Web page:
OK, so here it is, "The DC-8 That Got Away". I must admit that I am a little reluctant to post this story after the "warm" reception my last one received, but here goes. I will, however, preface this story by saying that this experience came from my first job in aviation when I was quite wet behind the ears and in no way should be a reflection on my present employer. I will also try to be a little more detailed in my account to prevent any confusion.
I was working for a small cargo operation out of Smyrna, TN (who shall remain nameless) that flew 707's and DC-8's. They leased an old C-130 hangar at the Tennessee National Guard base there in which to perform their maintenance. Anyway, they had three or four DC-8's (I believe they were ex-Air Canada birds) parked out on the tarmac far away from the hangar that were awaiting cargo door mods. The powers that be decided that they were parked too far apart and needed to be moved closer to one another in order to conserve ramp space. So one of the leads, instructed a bunch of us mechanics to grab a pushback and towbar and help him move the planes.
When we got out to the aircraft, we hooked up to one of the planes and got ready to move it. I expected that the lead would have one of us ride the brakes, but he didn't. His reasoning was that the brake pressure had long since bled away and we didn't have a GPU handy (or APU onboard) to restore hydraulic pressure with the aux pump. Knowing what I know now, this was a huge mistake. Even if there wasn't any brake pressure (which should have been restored before the aircraft was ever moved), the brake accumulators might have had enough pressure in them to apply brakes if needed and, failing that, there was always the emergency air brake bottle --- but I didn't know that at the time. I wanted to question his judgment, but decided against it because he seemed like he knew what he was doing and here I was this new guy starting his very first A&P job and afraid to "rock the boat". No one else questioned him either.
So we hooked up to the plane with the pushback facing away from the plane, pulled the chocks and towed it forward (probably a plane length or more). I was walking the right wing. We stopped and the lead wanted the pushback driver to push the plane backwards and squeeze it in tighter next to the other aircraft. The two of them decided it would be easier to unhook the pushback and turn it around (so it would be facing the plane), so a couple of us chocked the tires and another guy disconnected the towbar from the pushback.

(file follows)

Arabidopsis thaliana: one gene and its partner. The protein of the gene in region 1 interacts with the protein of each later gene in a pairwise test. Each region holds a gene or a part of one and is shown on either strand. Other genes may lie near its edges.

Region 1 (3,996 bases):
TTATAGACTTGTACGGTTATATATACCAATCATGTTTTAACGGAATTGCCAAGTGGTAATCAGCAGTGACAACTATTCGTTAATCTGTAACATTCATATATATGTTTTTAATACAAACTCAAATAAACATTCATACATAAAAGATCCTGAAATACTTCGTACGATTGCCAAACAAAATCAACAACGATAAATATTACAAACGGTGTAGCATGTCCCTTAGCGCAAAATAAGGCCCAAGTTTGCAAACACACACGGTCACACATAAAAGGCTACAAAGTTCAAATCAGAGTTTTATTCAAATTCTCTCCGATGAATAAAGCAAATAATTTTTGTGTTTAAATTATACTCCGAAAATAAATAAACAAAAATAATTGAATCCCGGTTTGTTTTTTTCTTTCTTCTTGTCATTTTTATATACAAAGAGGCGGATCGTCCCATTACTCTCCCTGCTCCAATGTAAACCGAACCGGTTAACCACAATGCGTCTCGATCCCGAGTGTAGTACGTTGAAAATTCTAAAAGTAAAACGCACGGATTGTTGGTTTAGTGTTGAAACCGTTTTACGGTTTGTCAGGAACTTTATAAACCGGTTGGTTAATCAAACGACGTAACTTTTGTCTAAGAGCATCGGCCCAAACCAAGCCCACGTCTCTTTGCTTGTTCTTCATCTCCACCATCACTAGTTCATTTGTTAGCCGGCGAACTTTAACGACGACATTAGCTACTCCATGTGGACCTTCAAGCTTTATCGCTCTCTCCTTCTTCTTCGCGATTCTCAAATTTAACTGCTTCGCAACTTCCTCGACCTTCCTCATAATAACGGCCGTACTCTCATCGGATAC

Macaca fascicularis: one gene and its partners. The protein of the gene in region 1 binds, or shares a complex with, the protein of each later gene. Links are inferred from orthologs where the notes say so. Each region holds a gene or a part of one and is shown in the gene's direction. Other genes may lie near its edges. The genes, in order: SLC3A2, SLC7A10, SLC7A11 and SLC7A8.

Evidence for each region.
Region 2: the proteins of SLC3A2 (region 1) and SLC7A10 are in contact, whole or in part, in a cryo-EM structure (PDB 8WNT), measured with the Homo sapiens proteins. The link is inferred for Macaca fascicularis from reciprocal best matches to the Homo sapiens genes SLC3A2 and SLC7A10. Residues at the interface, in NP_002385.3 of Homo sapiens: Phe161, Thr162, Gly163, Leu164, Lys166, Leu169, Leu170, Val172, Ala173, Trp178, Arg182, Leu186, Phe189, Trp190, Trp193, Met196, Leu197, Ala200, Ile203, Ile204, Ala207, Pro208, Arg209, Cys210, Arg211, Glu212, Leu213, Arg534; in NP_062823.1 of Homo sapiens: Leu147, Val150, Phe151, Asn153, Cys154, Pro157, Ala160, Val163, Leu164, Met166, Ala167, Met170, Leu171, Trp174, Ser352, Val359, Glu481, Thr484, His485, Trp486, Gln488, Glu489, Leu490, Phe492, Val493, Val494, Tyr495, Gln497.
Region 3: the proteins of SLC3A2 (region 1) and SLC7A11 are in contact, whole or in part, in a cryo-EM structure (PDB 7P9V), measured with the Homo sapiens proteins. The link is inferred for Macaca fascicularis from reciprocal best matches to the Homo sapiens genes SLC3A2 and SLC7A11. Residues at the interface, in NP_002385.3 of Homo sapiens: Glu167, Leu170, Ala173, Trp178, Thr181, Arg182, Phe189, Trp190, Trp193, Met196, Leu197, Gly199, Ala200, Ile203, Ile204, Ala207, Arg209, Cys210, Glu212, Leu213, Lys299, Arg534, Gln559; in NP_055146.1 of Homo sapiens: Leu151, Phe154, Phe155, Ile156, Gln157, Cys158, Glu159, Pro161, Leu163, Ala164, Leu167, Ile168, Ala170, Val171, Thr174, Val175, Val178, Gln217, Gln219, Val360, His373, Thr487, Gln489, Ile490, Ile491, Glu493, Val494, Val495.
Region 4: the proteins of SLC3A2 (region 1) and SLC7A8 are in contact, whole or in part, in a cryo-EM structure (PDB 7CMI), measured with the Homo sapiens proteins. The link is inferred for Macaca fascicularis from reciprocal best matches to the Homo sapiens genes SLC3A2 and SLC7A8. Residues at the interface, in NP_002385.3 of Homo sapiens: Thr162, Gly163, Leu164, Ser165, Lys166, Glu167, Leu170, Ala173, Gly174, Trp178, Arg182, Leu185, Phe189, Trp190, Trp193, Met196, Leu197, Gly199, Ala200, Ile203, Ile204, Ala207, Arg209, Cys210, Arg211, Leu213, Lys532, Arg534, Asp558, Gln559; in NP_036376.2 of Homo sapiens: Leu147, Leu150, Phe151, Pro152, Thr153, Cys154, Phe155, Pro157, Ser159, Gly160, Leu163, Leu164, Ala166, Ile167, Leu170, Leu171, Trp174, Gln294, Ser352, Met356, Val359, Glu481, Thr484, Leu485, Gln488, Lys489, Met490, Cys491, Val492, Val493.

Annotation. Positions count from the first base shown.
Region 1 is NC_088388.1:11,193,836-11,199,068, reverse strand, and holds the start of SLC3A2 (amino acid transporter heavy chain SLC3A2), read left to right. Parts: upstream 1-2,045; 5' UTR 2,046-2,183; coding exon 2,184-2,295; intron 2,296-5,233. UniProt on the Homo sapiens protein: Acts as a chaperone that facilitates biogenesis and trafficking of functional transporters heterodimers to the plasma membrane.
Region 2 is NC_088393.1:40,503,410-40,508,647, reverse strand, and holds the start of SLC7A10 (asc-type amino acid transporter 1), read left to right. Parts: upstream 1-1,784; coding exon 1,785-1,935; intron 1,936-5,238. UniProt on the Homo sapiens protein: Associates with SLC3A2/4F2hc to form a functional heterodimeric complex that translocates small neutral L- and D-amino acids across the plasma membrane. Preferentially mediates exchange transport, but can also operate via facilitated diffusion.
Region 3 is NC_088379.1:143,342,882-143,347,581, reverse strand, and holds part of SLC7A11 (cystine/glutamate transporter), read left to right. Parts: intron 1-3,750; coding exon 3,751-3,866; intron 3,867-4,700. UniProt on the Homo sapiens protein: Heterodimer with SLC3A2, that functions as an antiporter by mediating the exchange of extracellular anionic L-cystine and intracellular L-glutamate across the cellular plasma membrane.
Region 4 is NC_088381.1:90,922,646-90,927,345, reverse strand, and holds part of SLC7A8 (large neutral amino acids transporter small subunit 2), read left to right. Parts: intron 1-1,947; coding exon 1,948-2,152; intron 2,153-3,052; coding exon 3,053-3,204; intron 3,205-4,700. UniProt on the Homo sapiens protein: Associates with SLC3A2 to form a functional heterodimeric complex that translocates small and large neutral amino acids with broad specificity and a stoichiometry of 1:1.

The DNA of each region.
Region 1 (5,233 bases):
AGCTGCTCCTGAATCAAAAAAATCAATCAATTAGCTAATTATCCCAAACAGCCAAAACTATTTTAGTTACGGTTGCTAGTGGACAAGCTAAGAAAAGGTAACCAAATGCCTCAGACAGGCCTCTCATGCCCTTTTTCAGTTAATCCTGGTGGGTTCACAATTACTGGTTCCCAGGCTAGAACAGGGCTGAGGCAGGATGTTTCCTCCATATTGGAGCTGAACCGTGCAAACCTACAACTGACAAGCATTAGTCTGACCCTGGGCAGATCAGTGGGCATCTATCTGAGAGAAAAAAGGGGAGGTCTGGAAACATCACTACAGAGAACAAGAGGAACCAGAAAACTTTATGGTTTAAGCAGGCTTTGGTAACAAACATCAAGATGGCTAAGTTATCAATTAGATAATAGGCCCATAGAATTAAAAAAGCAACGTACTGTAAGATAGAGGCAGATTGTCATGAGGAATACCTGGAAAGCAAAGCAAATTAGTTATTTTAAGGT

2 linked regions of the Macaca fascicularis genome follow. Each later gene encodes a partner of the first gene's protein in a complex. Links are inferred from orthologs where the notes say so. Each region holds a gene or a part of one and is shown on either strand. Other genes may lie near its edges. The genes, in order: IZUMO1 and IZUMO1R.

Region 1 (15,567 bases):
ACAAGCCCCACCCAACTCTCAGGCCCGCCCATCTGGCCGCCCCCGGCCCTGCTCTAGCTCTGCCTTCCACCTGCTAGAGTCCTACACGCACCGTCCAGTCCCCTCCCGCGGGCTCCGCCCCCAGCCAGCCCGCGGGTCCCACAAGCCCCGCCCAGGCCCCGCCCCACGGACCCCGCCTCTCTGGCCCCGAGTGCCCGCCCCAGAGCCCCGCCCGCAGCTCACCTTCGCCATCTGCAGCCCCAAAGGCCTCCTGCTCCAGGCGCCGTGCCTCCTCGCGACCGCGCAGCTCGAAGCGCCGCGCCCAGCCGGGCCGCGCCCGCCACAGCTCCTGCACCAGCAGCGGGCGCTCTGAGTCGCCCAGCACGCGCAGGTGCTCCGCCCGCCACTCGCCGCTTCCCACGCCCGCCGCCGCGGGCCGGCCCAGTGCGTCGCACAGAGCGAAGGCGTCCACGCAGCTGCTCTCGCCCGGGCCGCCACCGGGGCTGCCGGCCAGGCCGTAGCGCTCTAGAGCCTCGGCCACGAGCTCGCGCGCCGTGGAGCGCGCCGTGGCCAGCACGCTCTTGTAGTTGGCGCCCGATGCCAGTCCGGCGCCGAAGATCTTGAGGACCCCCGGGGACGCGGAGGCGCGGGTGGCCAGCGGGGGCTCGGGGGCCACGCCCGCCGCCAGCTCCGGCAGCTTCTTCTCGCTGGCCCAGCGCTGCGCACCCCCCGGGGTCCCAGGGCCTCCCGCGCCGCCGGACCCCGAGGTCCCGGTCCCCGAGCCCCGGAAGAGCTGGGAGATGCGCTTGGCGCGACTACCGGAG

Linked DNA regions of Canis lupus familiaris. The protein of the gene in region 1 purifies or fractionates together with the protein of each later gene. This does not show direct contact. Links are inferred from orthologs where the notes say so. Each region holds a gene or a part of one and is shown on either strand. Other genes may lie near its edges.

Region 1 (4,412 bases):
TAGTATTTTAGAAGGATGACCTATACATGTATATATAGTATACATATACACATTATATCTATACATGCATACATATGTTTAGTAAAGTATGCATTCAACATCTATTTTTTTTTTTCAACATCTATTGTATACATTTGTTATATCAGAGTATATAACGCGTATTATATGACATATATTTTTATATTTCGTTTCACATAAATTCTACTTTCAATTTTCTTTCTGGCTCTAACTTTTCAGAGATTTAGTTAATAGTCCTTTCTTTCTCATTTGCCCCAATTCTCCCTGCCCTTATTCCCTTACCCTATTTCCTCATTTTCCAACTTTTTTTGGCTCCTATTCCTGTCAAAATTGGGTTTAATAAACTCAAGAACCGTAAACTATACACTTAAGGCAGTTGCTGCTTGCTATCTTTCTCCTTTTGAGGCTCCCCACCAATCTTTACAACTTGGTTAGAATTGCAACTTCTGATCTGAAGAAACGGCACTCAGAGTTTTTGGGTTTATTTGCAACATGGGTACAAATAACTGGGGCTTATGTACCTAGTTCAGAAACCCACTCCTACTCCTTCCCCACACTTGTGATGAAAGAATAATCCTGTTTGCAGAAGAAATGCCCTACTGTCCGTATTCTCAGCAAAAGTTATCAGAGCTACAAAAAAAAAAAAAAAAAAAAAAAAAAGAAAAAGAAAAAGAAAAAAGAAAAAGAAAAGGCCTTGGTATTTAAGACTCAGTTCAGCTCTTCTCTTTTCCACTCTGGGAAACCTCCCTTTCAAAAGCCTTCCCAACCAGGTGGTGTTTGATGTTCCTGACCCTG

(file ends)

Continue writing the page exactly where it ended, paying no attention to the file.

Now in order for this to make sense, I have to describe the chocks. They were the same size and triangular shape as your average hard rubber chock, but they were made out of square steel stock (probably an inch in diameter) welded together. I have never seen any other chocks like this since and probably for good reason, because as soon as the plane was disconnected from the pushback, it started to roll away with no one in it. Those chocks just slid ineffectively behind the tires. Eventually, the chocks were pushed completely aside as the plane started to pick up momentum. I ran and picked up a chock (as did the guy on the left side) and threw it behind the main landing gear wheels, but the plane just shot it aside at about shin level. We kept trying to throw the chocks behind the wheels, but the plane kept spitting them out like a hockey player spitting teeth. The poor guy holding the towbar managed to steer the aircraft away from the other planes as the rest of us ran alongside trying to figure out a way to stop this runaway plane. But we didn't stop it; it stopped itself.
You see, when we moved the aircraft, we must have parked it on the edge of a slight depression not discernible to the naked eye. Once it reached the other side of the depression, it slowed, stopped and then started to come back at us. Before it could gain any speed, I quickly threw a chock in front of one of the mains, which the plane promptly crushed, sending one of the metal bars into the tread but not far enough to puncture the tire. But at least the plane was stopped. If it had gone much farther, it would have gone off the edge of the tarmac.
Before we headed back to the hangar, the lead told us that we didn't need to tell anyone about what had happened. No one did.